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The Paducah Sun from Paducah, Kentucky • 19

The Paducah Suni
Paducah, Kentucky
Issue Date:
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1C Sunday, January 2, 2005 A A SUN o) O) BUSINESS section editor: Uf Walker, 575-8656 Fax: 270442-7859 e-mail: nvestment Area Mortgage Rates First Horizon Home Loans 5.375(1) Paducah NA yiii 1) Jl U.S. Bank Paducah 5.375(1) 5.375(1) Union Planters Bank All branches 5.375(1) 5.375(1) BanterraBank Paducah 5.625(1) NA Paducah Bank Paducah 5.375(1) NA Paducah NA 5.50(1) Fifth Third Bank Eddyville' NA NA C-Plant Credit Union Paducah NA NA Landmark Partners Draffenville' 5.25(1) NA VIP Mortgage Paducah 5.50(1) 5.375(1) Anchor Residential Lending Marion, Ky. 5.50(1) 5.50(1) Countrywide Home Loans Paducah 5.375(1) 5.375(1) Jackson Purchase Ag Credit Kevil 5.50(1) NA Pathway Financial Services Paducah 5.375(1) NA Waterf ield Finance Paducah 5.50(1) NA South Pointe Bank Paducah 5.50(1) NA Hey, hey, hey: Fat Albert (Kenan Thompson) and in an amusement park scene in the movie, 'Fat Ssta new market 2 Movies help 2004's success but Paducah-based company takes aim on grocery stories and foreign markets in 2005. Doris (Kyla Pratt) look at a Dippin' Dots that opened Christmas Day. pin' Stix combining ice cream balls, vanilla cookies and fudge sauce.

Reeves said the goodies sprang from focus groups last May in three key cities that called for more products. The Dippin' Dots location in Kentucky Oaks Mall soon will have the new line of sweets, he said. New pasteurization equipment at the plant off Coleman Road will allow Dippin' Dots to be mixed with regular ice cream for sales in selected groceries in 2005. Reeves said Nashville, will probably be the first target market. "It's basically our first venture in the conventional ice cream market," Reeves said, adding that Dippin' Dots products have not previously been sold in groceries.

The company entered mainstream retailing in 2002 when Dippin' Dots showed up in McDonald's restaurants on the West Coast. In recent focus groups in Nashville and Cincinnati, taste tasters told Dippin' Dots representatives that Dot-laced ice cream was premier and more flavorful. despite having less butterfat than leading premium ice cream. Reeves said Dots also cause ice cream to freeze faster. The next big venture, slated for 2005.

is the planned formation of Dippin' Dots Global jointly with Alltech, a Nicholasville-based microbiology firm for which Jones worked in 1987 when he invented Dippin' Dots. Reeves said an agreement is expected to be signed within the next few months Alltech, a world leader selling nutrient-enhanced cattle feed, is a strategic partner because of its global contacts, particularly in the daily and cattle zgets Dtpptn' Dots phoo cart (lower right) industries, Reeves said. "By the end of 2005. we should have a new production plant built in Canada near Calgary," he said. "We should also be very close to having a production plant built in Brazil.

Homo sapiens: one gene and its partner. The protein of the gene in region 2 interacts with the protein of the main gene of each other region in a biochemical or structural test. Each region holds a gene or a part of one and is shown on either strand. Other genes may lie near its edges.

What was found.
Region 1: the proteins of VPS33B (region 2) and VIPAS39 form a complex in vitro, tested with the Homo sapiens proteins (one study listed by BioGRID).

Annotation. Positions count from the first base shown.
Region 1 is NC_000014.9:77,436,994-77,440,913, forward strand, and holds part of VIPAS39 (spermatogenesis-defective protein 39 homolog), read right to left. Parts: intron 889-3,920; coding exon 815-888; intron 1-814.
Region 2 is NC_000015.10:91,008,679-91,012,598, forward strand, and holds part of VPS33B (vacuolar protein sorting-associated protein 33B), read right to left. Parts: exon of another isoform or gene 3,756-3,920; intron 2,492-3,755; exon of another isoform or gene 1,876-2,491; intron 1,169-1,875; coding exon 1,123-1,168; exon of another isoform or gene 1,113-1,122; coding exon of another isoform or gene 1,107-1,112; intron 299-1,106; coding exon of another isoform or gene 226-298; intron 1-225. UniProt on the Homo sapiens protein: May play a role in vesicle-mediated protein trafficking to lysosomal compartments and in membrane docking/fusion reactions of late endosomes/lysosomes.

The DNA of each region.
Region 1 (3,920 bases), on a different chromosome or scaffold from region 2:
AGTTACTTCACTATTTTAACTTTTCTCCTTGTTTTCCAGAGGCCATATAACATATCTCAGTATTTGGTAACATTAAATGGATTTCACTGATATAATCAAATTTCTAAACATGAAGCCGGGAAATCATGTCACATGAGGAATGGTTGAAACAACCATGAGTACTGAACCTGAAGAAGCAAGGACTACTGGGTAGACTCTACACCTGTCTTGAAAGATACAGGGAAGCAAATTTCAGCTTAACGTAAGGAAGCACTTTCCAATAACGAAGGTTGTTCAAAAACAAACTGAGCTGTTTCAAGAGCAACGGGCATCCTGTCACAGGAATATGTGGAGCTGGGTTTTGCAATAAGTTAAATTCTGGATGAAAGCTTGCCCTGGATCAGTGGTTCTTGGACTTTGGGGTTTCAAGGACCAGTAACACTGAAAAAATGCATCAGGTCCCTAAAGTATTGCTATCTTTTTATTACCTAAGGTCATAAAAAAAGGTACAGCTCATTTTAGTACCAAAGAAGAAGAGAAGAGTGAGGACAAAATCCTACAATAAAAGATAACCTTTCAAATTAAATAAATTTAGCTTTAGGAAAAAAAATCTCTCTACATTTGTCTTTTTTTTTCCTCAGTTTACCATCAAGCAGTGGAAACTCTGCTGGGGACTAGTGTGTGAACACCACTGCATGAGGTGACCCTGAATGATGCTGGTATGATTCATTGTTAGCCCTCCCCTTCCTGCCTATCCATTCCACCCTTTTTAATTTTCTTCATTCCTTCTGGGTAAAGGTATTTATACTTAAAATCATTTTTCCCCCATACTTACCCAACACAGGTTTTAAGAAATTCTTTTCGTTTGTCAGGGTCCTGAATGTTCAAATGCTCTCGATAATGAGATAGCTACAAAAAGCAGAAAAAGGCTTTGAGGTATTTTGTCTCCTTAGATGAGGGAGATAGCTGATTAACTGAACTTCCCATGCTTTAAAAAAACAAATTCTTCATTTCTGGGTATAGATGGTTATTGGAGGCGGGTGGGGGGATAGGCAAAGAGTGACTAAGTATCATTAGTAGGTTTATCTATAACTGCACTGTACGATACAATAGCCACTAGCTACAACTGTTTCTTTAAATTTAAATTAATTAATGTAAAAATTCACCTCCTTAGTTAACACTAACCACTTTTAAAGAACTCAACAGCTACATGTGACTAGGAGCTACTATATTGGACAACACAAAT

Mexico is on the horizon, probably beyond Besides Paducah's, the only other Dippin' Dots manufacturing plant in the world is owned by run by a South Korean licensee called Dippin' Dots Korea. That facility opened two years ago. In October, Dippin' Dots settled the second copyright-related phase of Jones' federal lawsuit in Dallas claiming patent infringement by two competitors. Reeves said the settlement allowed the company to continue with its appeal of a jury verdict a year earlier regarding the patent. The jury decided in October 2003 that that there were mistakes in how the patent application was processed la years earlier The patent itself which covers the super-freezing process but not the products 'was not affected and lasts until 2009 Jones founded the company in 1992 after perfecting the process in his garage Grand Cham, 111.

on a sour note f-tpH'1 lVi By Jo Walker Sun Business Editor With a key spot in a new movie, new products and improved rankings as a leading franchise, Paducah-based Dippin' Dots has finished one of its most successful years with plans to open foreign production plants in 2005. "Santa has been pretty good to us this year," said corporate communications director Terry Reeves. A Dots cart is shown in a scene in "Fat which opened Christmas day. The segment shows Fat Albert (Kenan Thompson) and Doris (Kyla Pratt) in an amusement park setting. Earlier this year, the tiny, super- frozen ice cream balls were shown in two other films "Mickey," starring Harry Connick and "First Daughter," starring Michael Keaton and Katie Holmes.

"I think more than anything it offers validity to our branding and puts us up there with other huge names in the (ice cream) industry," Reeves said. "People do what they see other people do and if it's in the movies or on TV, I think there's an assumption that wow, that's cool stuff to have." The movie scene coincides with the January release of California-based Entrepreneur magazine's annual list of the top 500 franchises. Since last year, Dippin' Dots has moved up from 101st to 93rd, and from fourth to second among top new franchises, based on a five-year average. Dippin' Dots was the leading new franchise in 2002 when it first made both lists. Dippin' Dots opened 50 franchise locations this year, giving it 255 spots in malls and stores worldwide.